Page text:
[ MORE: Ranking Copa America contenders — what are USMNT’s chances? ]

Chile 1-2 Jamaica

No longer content as CONCACAF’s best-kept secret, Jamaica are took their upsetting ways to a different level on Friday, knocking off South America’s reigning champions, 1-2 in Viña del Mar, Chile.

Clayton Donaldson and Simon Dawkins scored for the Reggae Boyz either side of halftime before Nicolas Castillo pulled a goal back in the 82nd minute. Winfried Schäfer’s side will join Uruguay and Mexico in Group C, along with Venezuela, their tournament-opening opponents on June 5 in Chicago, Ill.

Elsewhere in international friendlies

Costa Rica vs. Venezuela (underway)

Reunited in Manchester: The best (so far) of Guardiola-Mourinho rivalry

BARCELONA, SPAIN - JANUARY 25: Head coach Josep Guardiola (R) of FC Barcelona greets head coach Jose Mourinho of Real Madrid during the Copa del Rey quarter final second leg match between Barcelona and Real Madrid at Camp Nou stadium on January 25, 2012 in Barcelona, Spain.  (Photo by Jasper Juinen/Getty Images)
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MADRID (AP) The rivalry between Jose Mourinho and Pep Guardiola is about to be renewed.

[ FOLLOW: All of PST’s PL coverage ]

After years of spats and high-profile games between the two rival coaches in Spain, they are set to face off again — this time in England.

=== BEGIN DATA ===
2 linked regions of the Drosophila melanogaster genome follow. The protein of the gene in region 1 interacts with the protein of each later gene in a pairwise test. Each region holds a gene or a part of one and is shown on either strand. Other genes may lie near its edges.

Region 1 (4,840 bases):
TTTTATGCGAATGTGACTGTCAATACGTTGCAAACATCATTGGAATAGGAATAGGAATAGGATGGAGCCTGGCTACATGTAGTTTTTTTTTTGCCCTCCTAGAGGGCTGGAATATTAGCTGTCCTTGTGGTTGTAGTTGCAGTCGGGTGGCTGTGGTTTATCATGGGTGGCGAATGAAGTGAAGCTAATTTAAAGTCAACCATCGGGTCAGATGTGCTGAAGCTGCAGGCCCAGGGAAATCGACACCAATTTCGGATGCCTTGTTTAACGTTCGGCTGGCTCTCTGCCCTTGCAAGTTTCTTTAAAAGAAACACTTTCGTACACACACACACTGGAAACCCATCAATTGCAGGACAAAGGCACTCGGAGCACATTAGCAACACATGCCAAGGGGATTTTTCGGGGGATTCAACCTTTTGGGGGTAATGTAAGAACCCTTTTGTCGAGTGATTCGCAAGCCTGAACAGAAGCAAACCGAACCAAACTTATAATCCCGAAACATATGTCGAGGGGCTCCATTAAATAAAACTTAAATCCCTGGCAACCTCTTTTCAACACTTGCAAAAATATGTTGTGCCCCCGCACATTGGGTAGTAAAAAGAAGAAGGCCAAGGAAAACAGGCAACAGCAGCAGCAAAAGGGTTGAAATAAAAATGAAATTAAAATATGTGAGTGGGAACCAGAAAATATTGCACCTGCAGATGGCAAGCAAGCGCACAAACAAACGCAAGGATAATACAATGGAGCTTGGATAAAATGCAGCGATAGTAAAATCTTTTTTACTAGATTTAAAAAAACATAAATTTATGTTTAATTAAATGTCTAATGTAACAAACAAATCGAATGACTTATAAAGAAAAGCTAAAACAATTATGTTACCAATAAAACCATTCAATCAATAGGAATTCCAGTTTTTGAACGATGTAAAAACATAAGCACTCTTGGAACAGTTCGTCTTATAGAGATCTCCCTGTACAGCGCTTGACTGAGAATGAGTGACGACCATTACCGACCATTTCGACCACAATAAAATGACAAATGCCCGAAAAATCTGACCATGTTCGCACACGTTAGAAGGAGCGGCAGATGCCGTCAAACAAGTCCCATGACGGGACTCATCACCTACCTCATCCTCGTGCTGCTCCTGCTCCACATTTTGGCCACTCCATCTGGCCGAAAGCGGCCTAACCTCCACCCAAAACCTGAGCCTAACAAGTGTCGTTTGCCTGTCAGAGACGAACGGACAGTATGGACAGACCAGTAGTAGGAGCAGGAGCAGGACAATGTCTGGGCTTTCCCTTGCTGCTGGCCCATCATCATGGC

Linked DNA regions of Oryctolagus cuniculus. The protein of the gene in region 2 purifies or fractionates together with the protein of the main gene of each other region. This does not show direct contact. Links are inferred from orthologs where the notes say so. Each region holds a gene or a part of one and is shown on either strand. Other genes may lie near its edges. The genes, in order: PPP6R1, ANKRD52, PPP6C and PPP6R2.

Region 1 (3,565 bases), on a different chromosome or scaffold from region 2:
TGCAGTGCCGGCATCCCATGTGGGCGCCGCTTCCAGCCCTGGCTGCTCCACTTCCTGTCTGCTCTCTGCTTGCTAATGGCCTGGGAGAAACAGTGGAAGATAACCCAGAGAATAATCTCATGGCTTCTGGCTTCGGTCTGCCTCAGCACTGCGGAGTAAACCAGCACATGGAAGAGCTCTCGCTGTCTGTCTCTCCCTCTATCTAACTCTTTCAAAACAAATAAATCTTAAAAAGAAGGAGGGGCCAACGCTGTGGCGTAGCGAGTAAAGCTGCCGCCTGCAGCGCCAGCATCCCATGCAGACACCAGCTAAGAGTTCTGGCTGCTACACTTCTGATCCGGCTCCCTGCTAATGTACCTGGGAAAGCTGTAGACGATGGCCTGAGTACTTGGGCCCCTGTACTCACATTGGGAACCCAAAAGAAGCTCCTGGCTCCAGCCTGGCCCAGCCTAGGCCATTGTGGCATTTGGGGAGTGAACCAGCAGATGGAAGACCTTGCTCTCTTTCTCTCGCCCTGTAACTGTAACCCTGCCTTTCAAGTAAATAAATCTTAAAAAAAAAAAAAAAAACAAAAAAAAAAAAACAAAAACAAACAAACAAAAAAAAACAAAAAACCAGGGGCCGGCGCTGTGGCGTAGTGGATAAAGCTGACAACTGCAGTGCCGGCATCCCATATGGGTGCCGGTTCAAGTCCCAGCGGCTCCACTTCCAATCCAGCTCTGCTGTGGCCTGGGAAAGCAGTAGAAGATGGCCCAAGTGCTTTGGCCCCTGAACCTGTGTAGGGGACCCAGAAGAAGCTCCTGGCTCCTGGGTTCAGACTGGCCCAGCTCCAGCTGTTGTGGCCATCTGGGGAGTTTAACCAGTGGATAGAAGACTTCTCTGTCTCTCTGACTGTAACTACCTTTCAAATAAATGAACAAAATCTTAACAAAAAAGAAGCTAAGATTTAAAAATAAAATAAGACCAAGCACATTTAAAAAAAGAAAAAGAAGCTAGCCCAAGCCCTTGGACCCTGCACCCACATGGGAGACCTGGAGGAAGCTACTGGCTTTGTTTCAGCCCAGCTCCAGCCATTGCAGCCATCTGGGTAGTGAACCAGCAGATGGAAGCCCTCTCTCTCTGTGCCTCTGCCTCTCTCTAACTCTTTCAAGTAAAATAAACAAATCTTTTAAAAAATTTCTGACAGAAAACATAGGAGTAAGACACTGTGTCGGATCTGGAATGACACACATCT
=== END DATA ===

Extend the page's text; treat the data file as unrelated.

Guardiola, who used to thrive with Barcelona, will begin his stint at Manchester City next season. Jose Mourinho, who succeeded with Real Madrid, is on his way to Manchester United after his appointment on a three-year contract was announced Friday.

There was plenty of controversy when the two met while coaching the Spanish powerhouses in the early 2010s, with incidents on and off the field.

Barcelona was doing well under Guardiola when Mourinho arrived at Real Madrid in 2010, and in the first game between the two, Barcelona thrashed Madrid 5-0 at the Camp Nou.

[ MORE: Mourinho — “I prefer to forget the last three years at United” ]

In the Copa del Rey final later that year, Real Madrid won the title and Mourinho took his first stab at Guardiola.